Born in São Paulo, Brazil, Isis Satori Reis, Programme Officer for the Zimbabwe Programme, witnessed harsh inequalities throughout her youth. ‘I never got used to it. The environment in which I grew up shaped my will to contribute to society, in one way or another’, she says. During her teenage years, Isis discovered rights and freedoms and started to gain interest in human rights, an area which she found particularly rewarding.
‘I decided to study International Relations during my bachelor. In the course of my studies, I deepened my knowledge of Human Rights’.
From very early on, Isis started to develop a particular interest in China. This interest, combine with her passion for human rights led her to go study at Sciences-Po Paris for half a year.
‘Sciences-Po Paris offered compelling courses on the topic of human rights in China. Such courses were not available in Brazil.’
Inspired by one of her professors in Paris, Stéphanie Balme, Isis went on to study at Lund University, where she wrote her masters’ thesis on China’s influence on norm shaping at the UN Human Rights Council in Lund.
Following her graduation and eager to apply and develop her passion and interest for human rights, she undertook several internships, notably in New York at the United Nations and in Brussels for the European Union. She later returned to Sweden for an internship at RWI and four years later, Isis fully committed to working with the Professional Training Programmes in the Zimbabwe programme.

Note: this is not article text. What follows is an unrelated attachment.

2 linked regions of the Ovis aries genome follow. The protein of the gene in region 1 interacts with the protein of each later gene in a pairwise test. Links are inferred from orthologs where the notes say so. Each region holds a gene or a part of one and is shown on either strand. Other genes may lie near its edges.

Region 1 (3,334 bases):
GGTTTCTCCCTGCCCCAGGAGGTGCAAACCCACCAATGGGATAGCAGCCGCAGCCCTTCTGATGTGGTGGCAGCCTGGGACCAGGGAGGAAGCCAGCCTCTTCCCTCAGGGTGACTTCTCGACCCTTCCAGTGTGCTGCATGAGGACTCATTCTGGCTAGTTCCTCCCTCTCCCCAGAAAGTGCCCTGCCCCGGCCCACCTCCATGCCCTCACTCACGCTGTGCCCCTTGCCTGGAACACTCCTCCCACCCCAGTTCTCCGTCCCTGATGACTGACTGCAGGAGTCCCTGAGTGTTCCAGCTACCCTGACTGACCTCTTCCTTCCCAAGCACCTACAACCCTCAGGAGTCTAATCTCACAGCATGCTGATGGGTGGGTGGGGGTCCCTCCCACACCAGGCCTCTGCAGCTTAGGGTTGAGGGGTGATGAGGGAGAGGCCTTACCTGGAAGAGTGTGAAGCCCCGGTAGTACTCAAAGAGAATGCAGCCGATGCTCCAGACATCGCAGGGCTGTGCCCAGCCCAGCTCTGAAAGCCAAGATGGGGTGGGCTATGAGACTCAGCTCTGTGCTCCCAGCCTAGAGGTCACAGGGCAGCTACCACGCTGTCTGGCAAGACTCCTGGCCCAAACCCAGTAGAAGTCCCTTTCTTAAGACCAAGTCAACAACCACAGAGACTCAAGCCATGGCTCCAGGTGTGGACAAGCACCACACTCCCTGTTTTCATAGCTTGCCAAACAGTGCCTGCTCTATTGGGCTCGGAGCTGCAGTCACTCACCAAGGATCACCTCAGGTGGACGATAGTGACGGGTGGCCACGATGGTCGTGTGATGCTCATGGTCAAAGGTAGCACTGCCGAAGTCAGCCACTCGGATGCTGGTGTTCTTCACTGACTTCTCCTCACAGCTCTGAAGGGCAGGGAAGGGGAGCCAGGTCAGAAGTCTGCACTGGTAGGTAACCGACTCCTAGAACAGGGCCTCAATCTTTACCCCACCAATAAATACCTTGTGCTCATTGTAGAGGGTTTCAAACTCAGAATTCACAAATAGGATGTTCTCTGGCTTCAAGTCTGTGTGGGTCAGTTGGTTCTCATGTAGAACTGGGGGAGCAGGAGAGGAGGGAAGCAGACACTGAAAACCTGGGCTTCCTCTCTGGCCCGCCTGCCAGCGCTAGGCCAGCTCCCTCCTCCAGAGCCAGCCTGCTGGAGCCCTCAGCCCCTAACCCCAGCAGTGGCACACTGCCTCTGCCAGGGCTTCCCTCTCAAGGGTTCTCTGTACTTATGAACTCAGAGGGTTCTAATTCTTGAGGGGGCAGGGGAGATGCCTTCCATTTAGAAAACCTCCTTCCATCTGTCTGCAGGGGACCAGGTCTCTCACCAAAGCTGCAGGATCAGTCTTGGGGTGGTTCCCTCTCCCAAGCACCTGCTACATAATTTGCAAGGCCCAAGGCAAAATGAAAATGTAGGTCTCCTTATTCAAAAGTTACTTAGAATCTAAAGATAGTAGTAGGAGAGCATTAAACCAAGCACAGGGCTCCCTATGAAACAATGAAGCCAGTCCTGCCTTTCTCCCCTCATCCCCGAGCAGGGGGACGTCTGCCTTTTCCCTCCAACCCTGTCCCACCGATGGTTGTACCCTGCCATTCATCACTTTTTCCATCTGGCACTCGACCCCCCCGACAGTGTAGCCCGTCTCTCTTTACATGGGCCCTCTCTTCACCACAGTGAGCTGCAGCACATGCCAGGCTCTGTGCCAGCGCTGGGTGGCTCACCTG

‘I started working with the professional training programmes for the Zimbabwe Programme in 2018. Since then, the programme has grown significantly- it includes new staff and involves more actors, and more partners – for a greater impact.’
Isis’s great interest in, and passion for Human Rights and her hopes for a better world drive her work.
‘Having organised several Professional Training Programmes, one of the things that strikes me, is how effective and fruitful it is to bring people together. With our PTPs, we make sure representatives from different sectors meet to discuss and work on Human Rights topics. With the world being so divided, I believe it is crucial to help dialogue happen, share experiences, and consider ways forward as a collective.’
One of Isis’s main work goals, and the aspect of her work which she finds the most rewarding, is bringing different stakeholders together:
‘If we manage to create spaces in which people can talk freely and find common ground to find a way to move towards the same goals, I think that we have done a really good job.’